RAYMOND – After a three-month occupation, the military has pulled out of Camp Hinds.

In their wake, the roughly 420 engineer reservists that cycled through the camp this summer left a new parking lot, five new shooting ranges, three new staff cabins and more at the 87-year-old Raymond Boy Scouts camp.

The reservists – more than 500 service members from Air National Guard, Marine Corps Reserve and Army Reserve units? ? – were on site as part of the Pentagon’s Innovative Readiness Training program, a President Bill Clinton-era initiative that is designed to provide real-world training opportunities for members of the armed forces, while simultaneously “supporting the needs of underserved communities.”

From April 27 to Aug. 3, hundreds of military engineer reservists completing their annual two-week training rotations came to Camp Hinds to improve their skills.

The reservists were generally pleased with the training this summer, said Illinois Air National Guard Maj. Allyson Benko, the site’s officer-in-charge.

“The whole project has been a huge success,” Benko said. “The guys that have come here to get their training have told us that this is some of the best training they’ve ever had.”


The reservists also built an 1,800-foot access road, renovated the John P. Messer Rotary Scout Training Center, cleared a site for a future dining facility, added electricity to buildings, built a new loudspeaker, and constructed four shooting pavilions, equipped with roofs bolstered with 10-gauge steel.

“We accomplished 100 percent of what we set out to do, and we actually maintained schedule,” Benko said.

Although the training program has prepared a five-year plan for the site, Benko said, the future of the program remains in the hands of Congress. Reservists will definitely return next spring to begin foundation work on the new dining facility, Benko said. But it remains to be seen whether the project will be funded beyond next year.

The reservists will also build a new staff cabin and pavilion next year, Benko said. But the primary project will be the dining hall.

“The question is whether we’re just going to build the foundation and get everything ready to go, or if we’re going to do the foundation and frame it up,” Benko said. “You can only start the framing, though, if it’s going to be able to get watertight before the end of the season.”

If dining hall construction is interrupted by a government shutdown or a lack of funding, the Boy Scouts will seek help from the Maine National Guard, said Eric Tarbox, executive director of the Pine Tree Council.


“If it doesn’t happen we will ask the adjutant general of the state of Maine, Brig. Gen. James Campbell, who happens to be an Eagle Scout,” Tarbox said. “We will ask Maine to use the 136th Maine Combat Engineers, who are a vertical company, and a couple of the other Maine assets to come in and help finish the dining facility.”

Tarbox said that the Boy Scouts will request that the military construct several “challenging outdoor personal experience (COPE) elements” for a new partnership with the Rotary Youth Leadership Awards. The “elements,” which are meant to help young people build teamwork skills, would include the “Wobbly Bob,” a cable wire wrapped around three trees. Six or seven teenagers are asked to walk around the wire as a team without touching the ground. Tarbox said these “COPE elements” could raise the camp’s profile.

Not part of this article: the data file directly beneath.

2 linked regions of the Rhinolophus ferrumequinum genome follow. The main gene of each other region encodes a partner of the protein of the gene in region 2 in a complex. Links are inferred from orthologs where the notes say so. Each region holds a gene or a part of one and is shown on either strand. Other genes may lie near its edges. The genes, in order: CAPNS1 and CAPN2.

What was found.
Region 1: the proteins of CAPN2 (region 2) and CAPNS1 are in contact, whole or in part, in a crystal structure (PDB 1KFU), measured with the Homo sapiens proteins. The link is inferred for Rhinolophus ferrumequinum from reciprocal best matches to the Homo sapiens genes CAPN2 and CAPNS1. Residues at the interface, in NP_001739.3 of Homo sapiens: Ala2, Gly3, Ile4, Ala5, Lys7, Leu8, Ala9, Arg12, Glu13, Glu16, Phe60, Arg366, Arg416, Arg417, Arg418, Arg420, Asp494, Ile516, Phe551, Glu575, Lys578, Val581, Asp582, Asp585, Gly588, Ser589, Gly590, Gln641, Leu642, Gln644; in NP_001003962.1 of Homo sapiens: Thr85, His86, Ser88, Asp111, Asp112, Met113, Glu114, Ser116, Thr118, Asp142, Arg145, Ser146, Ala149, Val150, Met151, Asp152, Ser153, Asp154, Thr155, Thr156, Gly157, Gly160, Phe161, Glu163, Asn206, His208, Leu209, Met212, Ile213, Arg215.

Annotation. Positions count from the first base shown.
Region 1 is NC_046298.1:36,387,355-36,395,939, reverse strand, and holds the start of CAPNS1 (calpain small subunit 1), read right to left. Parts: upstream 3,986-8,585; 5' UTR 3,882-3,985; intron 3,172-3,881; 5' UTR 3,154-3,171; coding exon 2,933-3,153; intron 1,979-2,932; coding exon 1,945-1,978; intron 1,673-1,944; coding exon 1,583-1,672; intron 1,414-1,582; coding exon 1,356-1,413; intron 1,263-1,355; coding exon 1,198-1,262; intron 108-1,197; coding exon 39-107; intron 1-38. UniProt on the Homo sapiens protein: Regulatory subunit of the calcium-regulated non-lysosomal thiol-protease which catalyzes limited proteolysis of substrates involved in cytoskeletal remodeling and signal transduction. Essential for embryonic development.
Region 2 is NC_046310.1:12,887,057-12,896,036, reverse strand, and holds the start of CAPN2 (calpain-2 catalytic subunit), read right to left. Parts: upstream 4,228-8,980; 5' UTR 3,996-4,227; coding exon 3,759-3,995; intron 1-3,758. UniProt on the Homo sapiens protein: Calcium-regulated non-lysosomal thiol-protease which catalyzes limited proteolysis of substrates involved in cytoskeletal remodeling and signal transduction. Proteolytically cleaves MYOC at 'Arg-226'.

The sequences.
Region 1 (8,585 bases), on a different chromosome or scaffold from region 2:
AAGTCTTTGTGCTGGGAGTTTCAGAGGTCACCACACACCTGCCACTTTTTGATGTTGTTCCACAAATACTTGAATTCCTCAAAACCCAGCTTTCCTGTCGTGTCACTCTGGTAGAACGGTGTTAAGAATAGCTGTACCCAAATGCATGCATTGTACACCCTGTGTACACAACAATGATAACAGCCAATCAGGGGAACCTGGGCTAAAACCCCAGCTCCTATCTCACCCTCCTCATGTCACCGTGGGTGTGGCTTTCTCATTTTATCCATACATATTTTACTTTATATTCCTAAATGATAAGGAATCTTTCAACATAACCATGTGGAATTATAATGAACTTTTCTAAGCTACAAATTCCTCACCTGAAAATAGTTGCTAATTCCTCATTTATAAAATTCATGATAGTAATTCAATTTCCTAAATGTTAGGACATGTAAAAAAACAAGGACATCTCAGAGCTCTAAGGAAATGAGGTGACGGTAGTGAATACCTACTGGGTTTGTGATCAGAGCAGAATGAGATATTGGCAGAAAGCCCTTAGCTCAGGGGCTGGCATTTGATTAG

“We are not aware of another facility with these COPE elements in the local area,” Tarbox said. “We’re aware of a very large one in Vermont and a very large one in New Hampshire.”

Tarbox also said that the rifle pavilions built by the military are also a major boon to the camp.

“It is exceedingly rare in the Boy Scouts of America to have a modern, safely designed, professionally built 100-meter-rifle range,” Tarbox said. “We’re not aware of any Boy Scout camps nationally that have a 100-meter rifle range. There may be. We’re just not aware of any. So for us to have one at Camp Hinds enables us to offer a learning experience with long-range, .22 rifle shooting that can’t be offered anywhere else.”

The town of Raymond is poised to get in on the action, as well. Pending Pentagon and federal funding approval, next year, the military will erect a new communications tower near the intersection of Valley Road and Raymond Hill Road, restore and rehabilitate several fire ponds, improve the sightlines and restore vegetation at the town’s public safety building, and construct a building for equipment storage.

The Boy Scouts’ application was approved last fall, Tarbox said. According to Tarbox, the joint task force of military engineers has provided labor, construction equipment and fuel for the project, while the Boy Scouts has provided materials, including concrete, wood, electrical wire, drywall and paint. Tarbox estimated that the military’s help has saved the Boy Scouts roughly two-thirds of construction costs.

Illinois Air National Guard Maj. Allyson Benko, left, the officer in charge at the Camp Hinds military construction project, and Eric Tarbox, executive director of the Boy Scouts of America Pine Tree Council, stand on the porch of one of the three new cabins constructed by military reservists this summer.  Eric Tarbox, executive director of the Pine Tree Council, and Illinois Air National Guard Maj. Allyson Benko, the officer in charge at the Camp Hinds military construction project, stand at the Camp Hinds entrance in Raymond as work wraps up for the season. 

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